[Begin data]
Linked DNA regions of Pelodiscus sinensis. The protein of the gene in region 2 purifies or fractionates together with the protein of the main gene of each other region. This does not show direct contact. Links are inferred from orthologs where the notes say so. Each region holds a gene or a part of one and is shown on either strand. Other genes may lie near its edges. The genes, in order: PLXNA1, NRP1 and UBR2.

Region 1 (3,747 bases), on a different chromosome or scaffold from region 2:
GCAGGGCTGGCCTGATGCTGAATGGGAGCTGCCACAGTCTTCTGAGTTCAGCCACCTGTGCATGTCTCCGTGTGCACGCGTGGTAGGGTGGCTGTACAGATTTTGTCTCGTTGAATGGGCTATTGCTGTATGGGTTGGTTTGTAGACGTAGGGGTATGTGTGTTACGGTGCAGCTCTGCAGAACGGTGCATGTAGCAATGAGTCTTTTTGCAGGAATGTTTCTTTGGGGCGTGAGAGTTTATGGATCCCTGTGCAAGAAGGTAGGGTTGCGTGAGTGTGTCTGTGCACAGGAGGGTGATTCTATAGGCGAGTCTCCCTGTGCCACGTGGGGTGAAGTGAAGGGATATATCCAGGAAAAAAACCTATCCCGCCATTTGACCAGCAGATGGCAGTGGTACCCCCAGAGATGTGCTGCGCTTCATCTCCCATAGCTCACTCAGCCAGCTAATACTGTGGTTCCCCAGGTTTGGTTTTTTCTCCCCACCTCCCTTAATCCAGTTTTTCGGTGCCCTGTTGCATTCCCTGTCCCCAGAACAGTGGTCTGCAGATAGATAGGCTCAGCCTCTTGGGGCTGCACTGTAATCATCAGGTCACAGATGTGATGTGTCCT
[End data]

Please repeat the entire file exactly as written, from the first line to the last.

Linked DNA regions of Pelodiscus sinensis. The protein of the gene in region 2 purifies or fractionates together with the protein of the main gene of each other region. This does not show direct contact. Links are inferred from orthologs where the notes say so. Each region holds a gene or a part of one and is shown on either strand. Other genes may lie near its edges. The genes, in order: PLXNA1, NRP1 and UBR2.

Region 1 (3,747 bases), on a different chromosome or scaffold from region 2:
GCAGGGCTGGCCTGATGCTGAATGGGAGCTGCCACAGTCTTCTGAGTTCAGCCACCTGTGCATGTCTCCGTGTGCACGCGTGGTAGGGTGGCTGTACAGATTTTGTCTCGTTGAATGGGCTATTGCTGTATGGGTTGGTTTGTAGACGTAGGGGTATGTGTGTTACGGTGCAGCTCTGCAGAACGGTGCATGTAGCAATGAGTCTTTTTGCAGGAATGTTTCTTTGGGGCGTGAGAGTTTATGGATCCCTGTGCAAGAAGGTAGGGTTGCGTGAGTGTGTCTGTGCACAGGAGGGTGATTCTATAGGCGAGTCTCCCTGTGCCACGTGGGGTGAAGTGAAGGGATATATCCAGGAAAAAAACCTATCCCGCCATTTGACCAGCAGATGGCAGTGGTACCCCCAGAGATGTGCTGCGCTTCATCTCCCATAGCTCACTCAGCCAGCTAATACTGTGGTTCCCCAGGTTTGGTTTTTTCTCCCCACCTCCCTTAATCCAGTTTTTCGGTGCCCTGTTGCATTCCCTGTCCCCAGAACAGTGGTCTGCAGATAGATAGGCTCAGCCTCTTGGGGCTGCACTGTAATCATCAGGTCACAGATGTGATGTGTCCT